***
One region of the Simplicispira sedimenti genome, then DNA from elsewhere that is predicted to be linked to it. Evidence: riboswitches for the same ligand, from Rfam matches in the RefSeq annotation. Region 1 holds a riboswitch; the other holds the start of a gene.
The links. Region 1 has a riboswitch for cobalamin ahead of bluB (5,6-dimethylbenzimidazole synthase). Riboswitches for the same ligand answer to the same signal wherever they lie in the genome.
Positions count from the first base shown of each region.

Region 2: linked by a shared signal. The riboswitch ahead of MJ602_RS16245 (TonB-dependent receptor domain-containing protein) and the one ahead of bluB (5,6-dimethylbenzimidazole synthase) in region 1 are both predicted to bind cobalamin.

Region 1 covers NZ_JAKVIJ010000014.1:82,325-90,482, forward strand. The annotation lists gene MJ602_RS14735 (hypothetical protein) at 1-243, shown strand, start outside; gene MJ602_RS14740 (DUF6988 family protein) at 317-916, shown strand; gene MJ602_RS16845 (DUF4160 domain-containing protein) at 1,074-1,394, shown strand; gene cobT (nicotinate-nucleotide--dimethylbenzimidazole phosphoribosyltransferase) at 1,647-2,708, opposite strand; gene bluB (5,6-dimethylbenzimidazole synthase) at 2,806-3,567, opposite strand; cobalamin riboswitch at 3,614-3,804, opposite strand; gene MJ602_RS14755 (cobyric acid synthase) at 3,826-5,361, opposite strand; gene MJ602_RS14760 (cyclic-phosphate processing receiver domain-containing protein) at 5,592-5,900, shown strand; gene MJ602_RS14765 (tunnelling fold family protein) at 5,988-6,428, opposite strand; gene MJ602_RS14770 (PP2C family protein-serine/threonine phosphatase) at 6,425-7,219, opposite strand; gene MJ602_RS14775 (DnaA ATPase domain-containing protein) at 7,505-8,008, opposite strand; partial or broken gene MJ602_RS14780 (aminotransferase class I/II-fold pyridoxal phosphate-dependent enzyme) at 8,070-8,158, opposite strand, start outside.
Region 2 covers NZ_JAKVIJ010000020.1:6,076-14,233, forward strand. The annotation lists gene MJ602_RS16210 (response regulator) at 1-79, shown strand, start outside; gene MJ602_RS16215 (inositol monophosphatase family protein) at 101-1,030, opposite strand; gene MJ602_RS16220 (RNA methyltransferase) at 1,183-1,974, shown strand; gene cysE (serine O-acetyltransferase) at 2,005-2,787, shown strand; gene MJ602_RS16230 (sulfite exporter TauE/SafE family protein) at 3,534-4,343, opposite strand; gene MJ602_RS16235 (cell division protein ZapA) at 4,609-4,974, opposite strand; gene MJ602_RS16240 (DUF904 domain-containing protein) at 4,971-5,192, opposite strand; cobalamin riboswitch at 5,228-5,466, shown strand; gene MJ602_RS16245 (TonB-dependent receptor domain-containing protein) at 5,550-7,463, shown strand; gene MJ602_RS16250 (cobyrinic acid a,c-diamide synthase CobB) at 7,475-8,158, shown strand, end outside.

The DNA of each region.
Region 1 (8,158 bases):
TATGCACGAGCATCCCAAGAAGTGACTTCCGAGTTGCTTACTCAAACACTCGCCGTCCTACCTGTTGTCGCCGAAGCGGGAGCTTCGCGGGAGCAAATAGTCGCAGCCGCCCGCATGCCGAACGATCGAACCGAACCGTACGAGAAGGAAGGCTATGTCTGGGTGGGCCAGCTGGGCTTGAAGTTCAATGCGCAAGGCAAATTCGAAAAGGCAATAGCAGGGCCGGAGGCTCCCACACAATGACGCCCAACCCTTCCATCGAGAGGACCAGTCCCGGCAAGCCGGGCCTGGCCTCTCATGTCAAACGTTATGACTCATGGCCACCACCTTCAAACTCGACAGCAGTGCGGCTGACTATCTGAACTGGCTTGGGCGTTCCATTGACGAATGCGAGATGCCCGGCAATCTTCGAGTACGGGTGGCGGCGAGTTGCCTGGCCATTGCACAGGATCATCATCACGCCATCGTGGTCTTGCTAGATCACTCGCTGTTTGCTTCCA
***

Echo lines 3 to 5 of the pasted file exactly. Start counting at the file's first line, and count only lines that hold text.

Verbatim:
Positions count from the first base shown of each region.

Region 2: linked by a shared signal. The riboswitch ahead of MJ602_RS16245 (TonB-dependent receptor domain-containing protein) and the one ahead of bluB (5,6-dimethylbenzimidazole synthase) in region 1 are both predicted to bind cobalamin.

Region 1 covers NZ_JAKVIJ010000014.1:82,325-90,482, forward strand. The annotation lists gene MJ602_RS14735 (hypothetical protein) at 1-243, shown strand, start outside; gene MJ602_RS14740 (DUF6988 family protein) at 317-916, shown strand; gene MJ602_RS16845 (DUF4160 domain-containing protein) at 1,074-1,394, shown strand; gene cobT (nicotinate-nucleotide--dimethylbenzimidazole phosphoribosyltransferase) at 1,647-2,708, opposite strand; gene bluB (5,6-dimethylbenzimidazole synthase) at 2,806-3,567, opposite strand; cobalamin riboswitch at 3,614-3,804, opposite strand; gene MJ602_RS14755 (cobyric acid synthase) at 3,826-5,361, opposite strand; gene MJ602_RS14760 (cyclic-phosphate processing receiver domain-containing protein) at 5,592-5,900, shown strand; gene MJ602_RS14765 (tunnelling fold family protein) at 5,988-6,428, opposite strand; gene MJ602_RS14770 (PP2C family protein-serine/threonine phosphatase) at 6,425-7,219, opposite strand; gene MJ602_RS14775 (DnaA ATPase domain-containing protein) at 7,505-8,008, opposite strand; partial or broken gene MJ602_RS14780 (aminotransferase class I/II-fold pyridoxal phosphate-dependent enzyme) at 8,070-8,158, opposite strand, start outside.